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I'll preface this question by saying that I am very new to professional software dev.

I work on a team that takes data in from other groups in my company and turns this data into reports usable by business execs.

In the process of transferring and parsing data we have some SQL statements that do a lot of processing of the data. Nearly every SELECT uses TRIM, SUBSTR, CAST etc extensively to reduce fields to the proper size and format. Additionally there are a lot of special cases that are accounted for by using CASE statements within SELECT's.

The Teradata server software that we use emits remarkably cryptic error messages. As a result we do a lot of guesswork about what data is breaking which SQL statement.

My question is: would it be a good idea to reduce these somewhat complex SQL statements to a less complex form that omits the processing and special case handling, and instead do this work in an external script or program? Does this make any sense?

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4 Answers 4

up vote 11 down vote accepted

A big advantage of moving the processing code out of your SQL is that your SQL becomes much simpler to manage.

A disadvantage is that if you ever want to use those queries in some other program, you now have to make your result-processing processes available to the other program. It could be as simple as copying a library file that contains the necessary classes, but it still means that any changes to the library have to propagated and all clients rebuilt with the new library.

Another option: Why not use a view (or multiple views if you need differently formatted results for different clients) to contain most of the formatting code? That way you can get the "raw" query results, or the nicely formatted one, depending on what you need.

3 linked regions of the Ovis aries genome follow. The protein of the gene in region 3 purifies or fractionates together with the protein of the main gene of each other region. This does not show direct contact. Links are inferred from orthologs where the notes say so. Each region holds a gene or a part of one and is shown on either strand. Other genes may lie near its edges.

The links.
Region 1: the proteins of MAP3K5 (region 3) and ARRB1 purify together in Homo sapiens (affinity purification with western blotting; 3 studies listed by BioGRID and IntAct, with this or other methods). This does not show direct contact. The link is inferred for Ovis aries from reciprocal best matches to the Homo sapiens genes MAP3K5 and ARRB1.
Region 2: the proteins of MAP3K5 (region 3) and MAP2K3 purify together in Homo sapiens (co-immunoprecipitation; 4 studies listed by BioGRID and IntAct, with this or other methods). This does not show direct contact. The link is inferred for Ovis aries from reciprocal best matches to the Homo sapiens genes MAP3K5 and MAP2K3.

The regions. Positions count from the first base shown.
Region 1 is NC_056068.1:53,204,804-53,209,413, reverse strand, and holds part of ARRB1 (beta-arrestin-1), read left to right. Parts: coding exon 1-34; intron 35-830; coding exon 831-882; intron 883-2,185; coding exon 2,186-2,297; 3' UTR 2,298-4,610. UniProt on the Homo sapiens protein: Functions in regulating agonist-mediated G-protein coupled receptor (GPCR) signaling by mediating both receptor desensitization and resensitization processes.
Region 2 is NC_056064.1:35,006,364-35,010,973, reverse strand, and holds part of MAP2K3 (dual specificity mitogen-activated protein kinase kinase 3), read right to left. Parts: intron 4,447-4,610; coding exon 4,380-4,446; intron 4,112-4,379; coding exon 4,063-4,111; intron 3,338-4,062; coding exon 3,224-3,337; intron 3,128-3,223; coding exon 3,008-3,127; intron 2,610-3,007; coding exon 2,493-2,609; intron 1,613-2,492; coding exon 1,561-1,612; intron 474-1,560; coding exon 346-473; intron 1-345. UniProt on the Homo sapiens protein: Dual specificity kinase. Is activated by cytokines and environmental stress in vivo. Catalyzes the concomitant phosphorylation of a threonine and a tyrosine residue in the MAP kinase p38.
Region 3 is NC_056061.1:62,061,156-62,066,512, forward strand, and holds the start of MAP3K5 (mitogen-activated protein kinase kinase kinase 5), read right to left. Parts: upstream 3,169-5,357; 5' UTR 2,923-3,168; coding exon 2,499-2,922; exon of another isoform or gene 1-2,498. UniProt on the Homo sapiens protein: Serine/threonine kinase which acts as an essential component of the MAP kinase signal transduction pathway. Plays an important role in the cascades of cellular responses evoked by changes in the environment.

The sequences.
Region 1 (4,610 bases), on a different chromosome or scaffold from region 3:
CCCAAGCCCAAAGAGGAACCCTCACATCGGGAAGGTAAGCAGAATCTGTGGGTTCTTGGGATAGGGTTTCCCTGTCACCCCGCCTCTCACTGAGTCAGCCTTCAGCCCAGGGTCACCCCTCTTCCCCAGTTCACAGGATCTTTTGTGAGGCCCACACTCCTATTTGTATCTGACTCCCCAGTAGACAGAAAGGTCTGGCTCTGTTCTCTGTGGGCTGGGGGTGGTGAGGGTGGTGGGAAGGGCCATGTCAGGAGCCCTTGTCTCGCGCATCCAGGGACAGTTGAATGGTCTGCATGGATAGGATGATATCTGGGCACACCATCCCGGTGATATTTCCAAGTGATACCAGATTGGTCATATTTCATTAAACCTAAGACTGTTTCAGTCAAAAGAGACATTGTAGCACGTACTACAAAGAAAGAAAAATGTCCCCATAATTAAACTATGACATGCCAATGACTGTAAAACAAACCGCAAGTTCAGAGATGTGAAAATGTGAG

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+1 for suggesting a a view which would allow them to separate the formatting SQL from the logic SQL. –  GlenH7 Jan 24 '13 at 18:49
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+1 for a view. Definitely the first solution I'd consider. –  Matt S Jan 24 '13 at 18:50

I agree with the suggestion already made about using a View for this logic. I would just like to add one more thing about the Case statements. Be aware that pulling the Case statements out of the SQL might result in a significant performance impact to the system. Those Case statements might be significantly reducing the amount of data returned. Running the Case filtering in the database layer through SQL statements is normally much more efficient than pulling all the data back and doing the filtering in an external script or program. If you are considering this, I highly recommend doing some data analysis and performance testing before moving forward with that solution.

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Adding an external process usually just makes the system harder to debug, but it really depends on the situation. Use your judgment. Consider the time required to develop/maintain out-of-band projects.